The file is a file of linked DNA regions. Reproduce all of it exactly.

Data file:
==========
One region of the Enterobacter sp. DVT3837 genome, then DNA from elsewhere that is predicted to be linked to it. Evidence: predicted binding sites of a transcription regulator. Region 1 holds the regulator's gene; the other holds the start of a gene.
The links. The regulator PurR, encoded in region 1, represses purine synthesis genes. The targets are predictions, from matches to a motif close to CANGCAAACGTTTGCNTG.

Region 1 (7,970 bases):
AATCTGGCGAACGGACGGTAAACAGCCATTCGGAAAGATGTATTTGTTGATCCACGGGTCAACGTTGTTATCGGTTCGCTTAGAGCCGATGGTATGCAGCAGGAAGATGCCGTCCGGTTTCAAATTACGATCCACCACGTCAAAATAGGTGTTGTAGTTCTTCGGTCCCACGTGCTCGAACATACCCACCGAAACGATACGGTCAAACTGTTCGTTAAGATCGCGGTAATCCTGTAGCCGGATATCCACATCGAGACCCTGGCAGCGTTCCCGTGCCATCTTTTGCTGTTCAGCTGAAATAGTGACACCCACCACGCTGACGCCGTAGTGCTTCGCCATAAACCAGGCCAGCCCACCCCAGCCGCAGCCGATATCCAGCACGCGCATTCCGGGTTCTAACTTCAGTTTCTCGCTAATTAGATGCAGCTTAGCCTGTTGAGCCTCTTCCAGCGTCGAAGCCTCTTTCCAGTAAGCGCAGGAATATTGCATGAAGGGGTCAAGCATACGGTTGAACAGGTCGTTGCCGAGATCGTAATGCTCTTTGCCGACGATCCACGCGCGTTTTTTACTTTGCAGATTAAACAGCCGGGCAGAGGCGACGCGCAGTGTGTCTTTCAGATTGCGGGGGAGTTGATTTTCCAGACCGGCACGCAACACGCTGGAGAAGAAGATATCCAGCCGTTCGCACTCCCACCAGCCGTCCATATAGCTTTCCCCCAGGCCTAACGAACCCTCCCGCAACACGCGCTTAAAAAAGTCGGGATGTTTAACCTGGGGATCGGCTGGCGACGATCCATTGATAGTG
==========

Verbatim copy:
One region of the Enterobacter sp. DVT3837 genome, then DNA from elsewhere that is predicted to be linked to it. Evidence: predicted binding sites of a transcription regulator. Region 1 holds the regulator's gene; the other holds the start of a gene.
The links. The regulator PurR, encoded in region 1, represses purine synthesis genes. The targets are predictions, from matches to a motif close to CANGCAAACGTTTGCNTG.

Region 1 (7,970 bases):
AATCTGGCGAACGGACGGTAAACAGCCATTCGGAAAGATGTATTTGTTGATCCACGGGTCAACGTTGTTATCGGTTCGCTTAGAGCCGATGGTATGCAGCAGGAAGATGCCGTCCGGTTTCAAATTACGATCCACCACGTCAAAATAGGTGTTGTAGTTCTTCGGTCCCACGTGCTCGAACATACCCACCGAAACGATACGGTCAAACTGTTCGTTAAGATCGCGGTAATCCTGTAGCCGGATATCCACATCGAGACCCTGGCAGCGTTCCCGTGCCATCTTTTGCTGTTCAGCTGAAATAGTGACACCCACCACGCTGACGCCGTAGTGCTTCGCCATAAACCAGGCCAGCCCACCCCAGCCGCAGCCGATATCCAGCACGCGCATTCCGGGTTCTAACTTCAGTTTCTCGCTAATTAGATGCAGCTTAGCCTGTTGAGCCTCTTCCAGCGTCGAAGCCTCTTTCCAGTAAGCGCAGGAATATTGCATGAAGGGGTCAAGCATACGGTTGAACAGGTCGTTGCCGAGATCGTAATGCTCTTTGCCGACGATCCACGCGCGTTTTTTACTTTGCAGATTAAACAGCCGGGCAGAGGCGACGCGCAGTGTGTCTTTCAGATTGCGGGGGAGTTGATTTTCCAGACCGGCACGCAACACGCTGGAGAAGAAGATATCCAGCCGTTCGCACTCCCACCAGCCGTCCATATAGCTTTCCCCCAGGCCTAACGAACCCTCCCGCAACACGCGCTTAAAAAAGTCGGGATGTTTAACCTGGGGATCGGCTGGCGACGATCCATTGATAGTG